|Volume 16, Issue 7||
Jeannine Rustad, Tualatin Hills Park & Recreation District Superintendent of Planning will visit CPO 1 on Tuesday, July 10, 7-9 pm, at Leedy Grange Hall, to discuss district policies on acquiring new parks and developing already-acquired open land. She answered a few questions to give us all a better understanding of how this works.
Q: In the past, we’ve been advised that the Northeast Park and the Lehman property won’t be developed in the near future because they’re surrounded by “out of district” residents. Is that still district policy?
A: This is not policy. One consideration in developing parks is the number of in-district residents a park will serve. We are currently revising our parks functional plan and seeking input on priority factors, among other items. Current prioritization considerations for development of parks is attached. *Download the matrix*
Q: We’ve heard rumors of a new effort to bring residents in the ultimate service district into the district without individual voluntary annexation. Can you share anything about that?
A: We’ve had several members of the community approach us with ideas on how we could get better response to voluntary annexation and we are setting up meetings to hear their thoughts. We plan on running our voluntary annexation this fall.
Ed. Note: THPRD worked with Washington County in the early 2000s to require all new development within THPRD’s ultimate service boundary to annex into the district. Many of our residential areas and a good chunk of the commercial areas were developed prior to that so they are not in the district.
Q: Are there still undesignated funds in the current bond for purchasing new park land? Can you discuss the factors that are used to evaluate potential property acquisition?
A: Acquisition funds for parks under the bond have been spent. Our general considerations for acquisitions is attached (Download the flowchart). As with prioritization criteria, this is under review through our Parks Functional Plan update. We will also be adding a new section on acquiring land in underserved areas.
Q: Has any progress been made in acquiring park land in Bonny Slope West? Or is the focus going to be on developing the Northeast Park and trails that lead to that?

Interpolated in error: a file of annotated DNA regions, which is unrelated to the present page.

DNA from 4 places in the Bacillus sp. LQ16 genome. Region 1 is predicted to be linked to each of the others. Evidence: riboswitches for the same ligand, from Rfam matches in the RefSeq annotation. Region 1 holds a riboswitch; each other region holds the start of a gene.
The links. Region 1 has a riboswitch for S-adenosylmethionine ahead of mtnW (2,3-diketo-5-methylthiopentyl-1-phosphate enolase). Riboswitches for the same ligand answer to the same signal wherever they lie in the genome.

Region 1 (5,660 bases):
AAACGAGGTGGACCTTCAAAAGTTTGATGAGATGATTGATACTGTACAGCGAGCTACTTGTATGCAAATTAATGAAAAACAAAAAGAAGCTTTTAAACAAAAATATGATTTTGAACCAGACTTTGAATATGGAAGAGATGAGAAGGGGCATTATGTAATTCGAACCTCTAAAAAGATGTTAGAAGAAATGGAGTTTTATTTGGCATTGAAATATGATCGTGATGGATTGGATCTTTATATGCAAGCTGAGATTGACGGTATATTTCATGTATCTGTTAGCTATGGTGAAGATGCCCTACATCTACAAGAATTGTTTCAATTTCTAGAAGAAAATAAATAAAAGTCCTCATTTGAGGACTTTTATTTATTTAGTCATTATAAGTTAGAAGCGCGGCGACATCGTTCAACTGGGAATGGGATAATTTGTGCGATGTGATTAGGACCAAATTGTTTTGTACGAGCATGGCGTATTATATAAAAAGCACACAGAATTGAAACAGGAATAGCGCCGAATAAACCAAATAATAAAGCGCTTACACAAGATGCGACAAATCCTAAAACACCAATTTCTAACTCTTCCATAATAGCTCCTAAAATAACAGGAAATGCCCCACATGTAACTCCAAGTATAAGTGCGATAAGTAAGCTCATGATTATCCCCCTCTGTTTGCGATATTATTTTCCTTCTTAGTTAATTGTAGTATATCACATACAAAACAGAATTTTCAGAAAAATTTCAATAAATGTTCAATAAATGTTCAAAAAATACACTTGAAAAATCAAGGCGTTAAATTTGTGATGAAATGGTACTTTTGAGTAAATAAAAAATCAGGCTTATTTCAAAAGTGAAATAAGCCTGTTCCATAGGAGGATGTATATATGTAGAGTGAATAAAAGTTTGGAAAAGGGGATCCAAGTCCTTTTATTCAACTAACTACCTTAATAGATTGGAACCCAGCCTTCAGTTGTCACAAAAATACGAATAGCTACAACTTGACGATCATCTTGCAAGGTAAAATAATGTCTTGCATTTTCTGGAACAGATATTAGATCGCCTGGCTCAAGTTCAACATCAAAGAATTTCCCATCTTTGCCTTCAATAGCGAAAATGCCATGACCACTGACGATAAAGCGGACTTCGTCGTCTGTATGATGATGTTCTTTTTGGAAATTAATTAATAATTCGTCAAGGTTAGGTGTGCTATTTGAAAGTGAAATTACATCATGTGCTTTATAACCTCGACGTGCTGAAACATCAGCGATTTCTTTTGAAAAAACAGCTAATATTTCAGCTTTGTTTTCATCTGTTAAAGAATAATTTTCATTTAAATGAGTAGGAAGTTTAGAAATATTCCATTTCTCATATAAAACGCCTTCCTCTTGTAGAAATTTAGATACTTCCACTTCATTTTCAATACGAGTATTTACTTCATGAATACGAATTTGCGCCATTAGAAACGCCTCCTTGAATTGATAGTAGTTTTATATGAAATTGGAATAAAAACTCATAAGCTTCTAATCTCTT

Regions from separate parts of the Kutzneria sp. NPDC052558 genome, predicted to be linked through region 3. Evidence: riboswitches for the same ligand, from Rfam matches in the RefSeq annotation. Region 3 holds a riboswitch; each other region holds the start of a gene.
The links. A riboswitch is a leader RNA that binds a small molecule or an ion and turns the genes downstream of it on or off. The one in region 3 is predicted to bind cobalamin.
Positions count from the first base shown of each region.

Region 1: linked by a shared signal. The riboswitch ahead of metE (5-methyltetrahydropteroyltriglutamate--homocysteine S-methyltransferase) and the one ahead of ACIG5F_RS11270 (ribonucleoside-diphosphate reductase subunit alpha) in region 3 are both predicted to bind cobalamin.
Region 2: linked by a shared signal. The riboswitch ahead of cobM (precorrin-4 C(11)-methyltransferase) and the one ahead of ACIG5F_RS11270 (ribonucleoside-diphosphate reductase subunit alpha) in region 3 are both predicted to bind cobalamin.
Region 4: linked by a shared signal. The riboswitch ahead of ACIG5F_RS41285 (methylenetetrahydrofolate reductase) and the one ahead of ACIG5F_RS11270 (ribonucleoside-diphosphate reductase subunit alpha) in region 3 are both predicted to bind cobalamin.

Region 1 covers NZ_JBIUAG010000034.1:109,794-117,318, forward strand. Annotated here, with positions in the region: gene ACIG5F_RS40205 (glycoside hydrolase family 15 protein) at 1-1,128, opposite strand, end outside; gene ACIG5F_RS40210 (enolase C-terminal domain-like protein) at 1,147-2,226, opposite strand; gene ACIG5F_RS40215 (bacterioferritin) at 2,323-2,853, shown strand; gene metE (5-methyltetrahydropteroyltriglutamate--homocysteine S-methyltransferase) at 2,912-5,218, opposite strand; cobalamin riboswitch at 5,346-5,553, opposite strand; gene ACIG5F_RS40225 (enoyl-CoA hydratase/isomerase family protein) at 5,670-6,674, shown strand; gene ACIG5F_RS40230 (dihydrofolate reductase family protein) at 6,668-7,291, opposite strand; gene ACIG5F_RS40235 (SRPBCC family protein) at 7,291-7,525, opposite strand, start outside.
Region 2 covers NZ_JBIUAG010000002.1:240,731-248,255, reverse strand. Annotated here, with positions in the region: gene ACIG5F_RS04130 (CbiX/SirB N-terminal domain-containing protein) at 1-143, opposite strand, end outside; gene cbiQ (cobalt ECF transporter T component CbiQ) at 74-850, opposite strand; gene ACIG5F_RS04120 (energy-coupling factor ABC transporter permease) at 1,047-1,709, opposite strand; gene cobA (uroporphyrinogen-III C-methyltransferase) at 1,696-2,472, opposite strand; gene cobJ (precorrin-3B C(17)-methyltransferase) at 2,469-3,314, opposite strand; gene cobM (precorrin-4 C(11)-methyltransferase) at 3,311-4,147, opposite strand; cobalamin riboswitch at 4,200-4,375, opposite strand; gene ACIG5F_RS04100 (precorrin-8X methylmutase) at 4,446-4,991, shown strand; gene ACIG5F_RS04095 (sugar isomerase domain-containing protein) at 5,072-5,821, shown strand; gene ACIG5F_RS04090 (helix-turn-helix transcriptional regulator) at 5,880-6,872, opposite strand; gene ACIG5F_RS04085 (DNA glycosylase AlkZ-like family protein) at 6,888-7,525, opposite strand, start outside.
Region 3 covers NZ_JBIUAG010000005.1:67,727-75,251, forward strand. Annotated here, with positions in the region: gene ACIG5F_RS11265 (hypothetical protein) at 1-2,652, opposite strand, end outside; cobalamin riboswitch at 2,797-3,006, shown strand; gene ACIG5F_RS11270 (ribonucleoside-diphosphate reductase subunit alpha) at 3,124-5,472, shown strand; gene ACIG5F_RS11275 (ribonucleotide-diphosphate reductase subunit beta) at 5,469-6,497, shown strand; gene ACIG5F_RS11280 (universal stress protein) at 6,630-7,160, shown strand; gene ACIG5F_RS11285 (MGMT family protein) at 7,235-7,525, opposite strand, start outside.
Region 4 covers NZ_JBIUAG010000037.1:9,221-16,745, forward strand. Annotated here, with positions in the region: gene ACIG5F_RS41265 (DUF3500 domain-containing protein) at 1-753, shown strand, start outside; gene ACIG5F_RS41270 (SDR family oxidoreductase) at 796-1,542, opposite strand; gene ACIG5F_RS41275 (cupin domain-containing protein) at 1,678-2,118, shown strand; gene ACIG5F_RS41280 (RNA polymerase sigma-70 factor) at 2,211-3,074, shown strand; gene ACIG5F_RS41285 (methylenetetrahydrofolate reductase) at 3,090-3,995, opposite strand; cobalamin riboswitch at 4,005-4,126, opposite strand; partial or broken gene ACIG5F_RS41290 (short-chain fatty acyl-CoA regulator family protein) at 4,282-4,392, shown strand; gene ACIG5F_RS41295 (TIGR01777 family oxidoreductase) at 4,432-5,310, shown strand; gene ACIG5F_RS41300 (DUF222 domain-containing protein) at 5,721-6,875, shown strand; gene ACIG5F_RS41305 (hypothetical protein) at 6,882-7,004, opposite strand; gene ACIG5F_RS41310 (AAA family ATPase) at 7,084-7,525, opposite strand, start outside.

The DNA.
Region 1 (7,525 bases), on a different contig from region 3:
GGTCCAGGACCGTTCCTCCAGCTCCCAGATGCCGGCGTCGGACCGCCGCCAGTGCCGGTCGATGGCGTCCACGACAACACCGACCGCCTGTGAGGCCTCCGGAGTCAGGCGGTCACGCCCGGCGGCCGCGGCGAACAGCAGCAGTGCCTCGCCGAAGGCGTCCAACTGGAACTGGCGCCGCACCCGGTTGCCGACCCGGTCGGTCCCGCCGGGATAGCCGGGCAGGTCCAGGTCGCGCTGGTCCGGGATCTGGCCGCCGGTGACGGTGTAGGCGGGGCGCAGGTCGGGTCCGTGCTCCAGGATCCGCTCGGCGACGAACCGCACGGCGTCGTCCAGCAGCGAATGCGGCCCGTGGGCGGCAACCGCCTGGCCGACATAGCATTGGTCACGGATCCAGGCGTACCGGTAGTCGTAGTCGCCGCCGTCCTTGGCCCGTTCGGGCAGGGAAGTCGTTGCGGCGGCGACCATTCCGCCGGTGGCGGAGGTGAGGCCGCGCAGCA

A: We cannot talk about on-going acquisition efforts.
Q: How does the Park Functional Plan survey fit into the park acquisition picture?
A: Questions are more towards prioritizing development of parks, what we’re doing well, and what we can improve.
THPRD invites us to weigh in on our priorities for the next five years of park development and planning.
Homeless families in the Beaverton area served by the nonprofit Beaverton Family Promise will be able to stay overnight at certain Tualatin Hills Park & Recreation District facilities during designated maintenance closures.
The park district will host families for at least three to four weeks per year. During a given week, the families will stay overnight in one designated room of a THPRD recreation center. Beaverton Family Promise will select the families and chaperone them with staff and volunteers at the THPRD site. During the day, the park district will transport the families to and from Family Promise’s day center at Sunset Presbyterian Church.
“We are keenly aware of homelessness and the shortage of affordable housing as a major challenge to quality of life in the Beaverton area,” said Ali Kavianian, president of the THPRD Board of Directors. “This is another way as a community partner we can help address the issue. By opening our facilities to these families during a time when we are ordinarily closed, we are helping them and our whole community.”
Four THPRD centers have been identified as hosts: Cedar Hills Recreation Center, Conestoga Recreation & Aquatic Center, Elsie Stuhr Center, and Garden Home Recreation Center. During overnight stays at THPRD recreation centers, guests will be able to take advantage of available amenities. For example, in addition to taking showers, children would be able to play in the gymnasium and adults could use the fitness room.
Beaverton Family Promise is part of a nationwide nonprofit with more than 200 sites. The local affiliate has 10 host organizations: THPRD, the City of Beaverton, and eight churches. THPRD is believed to be the first park district in the U.S. to partner with Family Promise.
The organization’s primary focus is to help guest families get back into permanent, sustainable housing and employment as quickly as possible. While in the program, guests receive food, shelter, and comprehensive support services. Guest families also have the opportunity to develop enduring life skills through individualized case management by Beaverton Family Promise staff and personal mentoring by volunteers. Learn more on the organization’s website.
Cedar Mill News
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